ServiceNow (NYSE:NOW) will likely turn out to be one of this year’s top IPOs. The company pulled off its offering in late May at $18. Then there was a secondary offering, with the issuance of 16.1 million shares at $28 a piece. As of now, the stock is trading for $32.17.
Founded back in 2003, ServiceNow has turned into the leading cloud operator for IT operations automation. It’s a massive industry that includes rivals like BMC (NYSE:BMC), CA (NYSE:CA), Hewlett-Packard (NYSE:HPQ) and IBM (NYSE:IBM).
ServiceNow’s growth rate has been torrid. In the latest quarter, revenues spiked by 88% to $64.3 million. The customer count is now at 1,346 and the renewal rate is 96%.
So to get an update on things, I recently had a chance to talk to ServiceNow’s CEO, Frank Slootman. When it comes to tech, he has a rock-solid track record. His former company, Data Domain, was sold to EMC (NYSE:EMC) for $2.4 billion in 2009.
Here’s what Frank had to say:
Q: How was the secondary?
A: We went out a week after the Presidential election, which was a rocky time for the markets. The macro focus shifted to the “fiscal cliff” and the sovereign debt problems in Europe.
But our deal went well. We experienced strong demand for the offering both in quantity and quality of investors, and while other deals were being pulled that week, we upsized the deal considerably. A large portion of our top buyers in the IPO returned for the secondary, also a good sign.
Q: Over the past few months, a variety of cloud companies have seen substantial drops in their stock prices like Bazaarvoice (NASDAQ:BV), Proofpoint (NASDAQ:PFPT) and Brightcove (NASDAQ:BCOV). But companies like yours and Workday (NYSE:WDAY) have been able to keep well-above the initial offering prices. What might be going on here?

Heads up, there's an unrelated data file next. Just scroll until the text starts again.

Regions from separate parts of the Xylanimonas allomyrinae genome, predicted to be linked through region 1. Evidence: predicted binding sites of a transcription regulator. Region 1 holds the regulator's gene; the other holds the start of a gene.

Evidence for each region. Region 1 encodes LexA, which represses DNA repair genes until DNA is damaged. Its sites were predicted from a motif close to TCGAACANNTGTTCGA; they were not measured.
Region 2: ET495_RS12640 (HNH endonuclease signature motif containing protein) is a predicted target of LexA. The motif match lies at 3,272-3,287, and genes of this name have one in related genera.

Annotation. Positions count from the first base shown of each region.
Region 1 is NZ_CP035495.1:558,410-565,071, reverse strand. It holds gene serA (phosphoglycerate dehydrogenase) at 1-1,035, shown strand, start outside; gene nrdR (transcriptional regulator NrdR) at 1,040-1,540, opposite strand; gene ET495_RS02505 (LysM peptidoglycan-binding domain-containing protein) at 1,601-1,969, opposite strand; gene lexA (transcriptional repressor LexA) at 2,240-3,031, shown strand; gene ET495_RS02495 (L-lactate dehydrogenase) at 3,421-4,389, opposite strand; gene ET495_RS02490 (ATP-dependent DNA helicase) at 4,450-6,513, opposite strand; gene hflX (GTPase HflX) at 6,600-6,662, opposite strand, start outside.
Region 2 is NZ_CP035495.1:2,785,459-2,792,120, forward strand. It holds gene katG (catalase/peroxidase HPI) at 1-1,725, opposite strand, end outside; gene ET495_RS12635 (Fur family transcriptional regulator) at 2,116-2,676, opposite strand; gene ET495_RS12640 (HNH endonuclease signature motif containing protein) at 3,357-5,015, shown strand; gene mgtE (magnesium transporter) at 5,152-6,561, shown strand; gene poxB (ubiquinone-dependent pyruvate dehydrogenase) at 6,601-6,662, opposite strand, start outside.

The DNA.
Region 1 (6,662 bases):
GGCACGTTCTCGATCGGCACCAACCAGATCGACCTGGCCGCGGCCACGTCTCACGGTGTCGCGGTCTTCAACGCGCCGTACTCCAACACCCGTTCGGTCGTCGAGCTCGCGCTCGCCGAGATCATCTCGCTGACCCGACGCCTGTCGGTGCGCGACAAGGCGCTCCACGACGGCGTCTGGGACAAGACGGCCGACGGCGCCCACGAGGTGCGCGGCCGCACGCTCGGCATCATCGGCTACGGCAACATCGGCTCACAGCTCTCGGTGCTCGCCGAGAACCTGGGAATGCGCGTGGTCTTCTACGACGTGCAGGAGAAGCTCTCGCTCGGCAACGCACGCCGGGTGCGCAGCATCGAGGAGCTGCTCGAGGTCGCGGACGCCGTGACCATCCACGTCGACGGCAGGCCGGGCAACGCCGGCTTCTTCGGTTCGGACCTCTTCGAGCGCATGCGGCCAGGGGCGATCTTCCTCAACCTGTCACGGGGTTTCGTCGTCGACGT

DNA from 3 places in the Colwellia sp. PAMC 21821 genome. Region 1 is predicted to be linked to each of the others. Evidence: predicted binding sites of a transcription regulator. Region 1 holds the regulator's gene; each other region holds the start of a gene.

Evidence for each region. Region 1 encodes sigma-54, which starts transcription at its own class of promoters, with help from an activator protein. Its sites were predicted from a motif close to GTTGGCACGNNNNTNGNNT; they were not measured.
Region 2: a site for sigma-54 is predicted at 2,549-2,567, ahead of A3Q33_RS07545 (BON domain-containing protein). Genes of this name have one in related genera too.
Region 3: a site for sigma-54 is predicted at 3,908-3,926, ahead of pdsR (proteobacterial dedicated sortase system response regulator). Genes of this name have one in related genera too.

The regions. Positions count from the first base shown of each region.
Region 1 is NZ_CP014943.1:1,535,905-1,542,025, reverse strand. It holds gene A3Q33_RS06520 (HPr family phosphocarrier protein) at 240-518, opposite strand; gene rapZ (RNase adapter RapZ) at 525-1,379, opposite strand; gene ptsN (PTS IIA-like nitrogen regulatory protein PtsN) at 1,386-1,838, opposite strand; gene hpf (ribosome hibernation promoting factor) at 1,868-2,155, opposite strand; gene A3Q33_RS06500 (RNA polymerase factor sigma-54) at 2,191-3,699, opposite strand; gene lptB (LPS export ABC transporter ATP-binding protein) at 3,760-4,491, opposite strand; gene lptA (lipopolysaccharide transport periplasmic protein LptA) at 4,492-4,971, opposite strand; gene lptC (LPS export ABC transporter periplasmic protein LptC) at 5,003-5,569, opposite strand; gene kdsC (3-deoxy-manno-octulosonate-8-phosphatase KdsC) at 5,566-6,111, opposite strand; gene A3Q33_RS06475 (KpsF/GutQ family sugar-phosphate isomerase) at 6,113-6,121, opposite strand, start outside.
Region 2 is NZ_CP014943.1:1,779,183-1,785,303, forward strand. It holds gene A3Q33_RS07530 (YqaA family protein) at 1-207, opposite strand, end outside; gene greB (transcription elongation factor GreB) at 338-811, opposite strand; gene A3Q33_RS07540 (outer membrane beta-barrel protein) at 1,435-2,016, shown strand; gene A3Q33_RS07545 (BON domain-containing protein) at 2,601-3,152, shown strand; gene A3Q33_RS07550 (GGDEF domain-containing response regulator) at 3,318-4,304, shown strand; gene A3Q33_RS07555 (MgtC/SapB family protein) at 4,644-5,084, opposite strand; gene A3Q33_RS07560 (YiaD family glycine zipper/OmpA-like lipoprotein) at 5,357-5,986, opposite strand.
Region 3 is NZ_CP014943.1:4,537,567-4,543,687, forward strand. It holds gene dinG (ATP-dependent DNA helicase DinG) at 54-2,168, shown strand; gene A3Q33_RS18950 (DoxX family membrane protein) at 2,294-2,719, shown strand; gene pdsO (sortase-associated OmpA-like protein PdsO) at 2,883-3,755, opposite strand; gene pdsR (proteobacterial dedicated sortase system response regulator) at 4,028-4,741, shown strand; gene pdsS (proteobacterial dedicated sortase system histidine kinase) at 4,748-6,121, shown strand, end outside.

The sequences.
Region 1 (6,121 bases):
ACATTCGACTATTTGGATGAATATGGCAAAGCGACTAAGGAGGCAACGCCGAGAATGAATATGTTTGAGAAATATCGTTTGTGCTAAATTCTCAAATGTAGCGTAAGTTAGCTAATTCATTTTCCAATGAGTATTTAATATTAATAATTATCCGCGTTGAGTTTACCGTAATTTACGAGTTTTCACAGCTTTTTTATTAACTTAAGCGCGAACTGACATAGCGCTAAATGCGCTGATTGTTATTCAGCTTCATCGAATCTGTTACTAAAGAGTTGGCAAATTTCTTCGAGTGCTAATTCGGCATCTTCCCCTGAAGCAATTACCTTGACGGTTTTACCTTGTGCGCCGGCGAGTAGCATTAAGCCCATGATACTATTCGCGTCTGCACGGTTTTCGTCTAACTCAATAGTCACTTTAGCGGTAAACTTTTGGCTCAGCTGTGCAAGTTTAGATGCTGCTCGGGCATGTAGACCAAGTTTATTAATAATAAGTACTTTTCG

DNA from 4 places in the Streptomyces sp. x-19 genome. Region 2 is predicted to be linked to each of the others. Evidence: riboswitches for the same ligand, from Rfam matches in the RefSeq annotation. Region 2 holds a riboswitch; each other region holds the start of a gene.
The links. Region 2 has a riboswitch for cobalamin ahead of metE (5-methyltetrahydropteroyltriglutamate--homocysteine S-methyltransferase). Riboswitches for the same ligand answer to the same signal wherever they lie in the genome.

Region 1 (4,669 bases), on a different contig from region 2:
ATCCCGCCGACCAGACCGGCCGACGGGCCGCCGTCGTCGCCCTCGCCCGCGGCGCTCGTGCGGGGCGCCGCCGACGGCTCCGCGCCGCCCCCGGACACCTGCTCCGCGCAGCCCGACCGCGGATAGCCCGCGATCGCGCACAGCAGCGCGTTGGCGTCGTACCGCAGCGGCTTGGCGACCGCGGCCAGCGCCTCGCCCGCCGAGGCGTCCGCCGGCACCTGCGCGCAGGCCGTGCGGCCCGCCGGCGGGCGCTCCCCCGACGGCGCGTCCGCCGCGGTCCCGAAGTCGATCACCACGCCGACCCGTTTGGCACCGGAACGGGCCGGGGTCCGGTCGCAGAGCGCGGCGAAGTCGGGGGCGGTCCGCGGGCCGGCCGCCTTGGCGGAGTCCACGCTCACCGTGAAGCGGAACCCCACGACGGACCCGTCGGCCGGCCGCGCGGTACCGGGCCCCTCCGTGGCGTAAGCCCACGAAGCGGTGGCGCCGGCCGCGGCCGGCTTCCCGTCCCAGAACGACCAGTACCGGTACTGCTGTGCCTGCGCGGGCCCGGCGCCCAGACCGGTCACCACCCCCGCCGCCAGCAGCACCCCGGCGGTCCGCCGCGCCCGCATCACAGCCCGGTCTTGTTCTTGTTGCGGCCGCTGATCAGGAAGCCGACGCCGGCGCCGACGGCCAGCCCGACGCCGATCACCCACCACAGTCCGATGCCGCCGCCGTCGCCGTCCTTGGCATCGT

A: Investors want companies that represent true breakouts. They tend to invest thematically, and cloud computing is obviously one of those themes. Investors are looking for indications that you can sustain growth through fundamental competitive advantages and large addressable market opportunities. Without that, IPO honeymoons can end quickly.
Q: The third quarter has been difficult for tech companies, such as Google, Apple, Microsoft, and IBM. They have all seen big drops in their stock prices.
A: That’s right. They all indicated a tough macro situation. But as for ServiceNow, we don’t think we’re as much under the influence of the macro overhang. Our latest quarter is an indication of this. Our billings were up 96%, for example. Since coming public, our two reported quarters were both beat ‘n raise. While we’re not immune, our business seems more impacted by the secular trends unique to our market sector.
Q: So why can’t your competitors put up a fight?
A: They are of course trying to slowdown the rate of replacement of their legacy deployments with any means possible. Based on our growth trajectory, they have not been that successful for two reasons. These legacy companies don’t really know how to build products any more, preferring to acquire assets instead. Unfortunately for them, there has not been much to buy out there that could seriously promise to stall companies like ServiceNow. There is bit of scarcity factor here.
Q: What about mobile?
A: Mobile is huge for us. Our software is more and more used and accessed via mobile devices. The evolution of HTML 5 has been a good trend for software developers in that regard. Devices are proliferating at a breakneck pace, no signs of that slowing down any time soon.
It is also interesting to see the emphasis of the Windows stack players on convertibles. Apple may have a challenge on its hands there.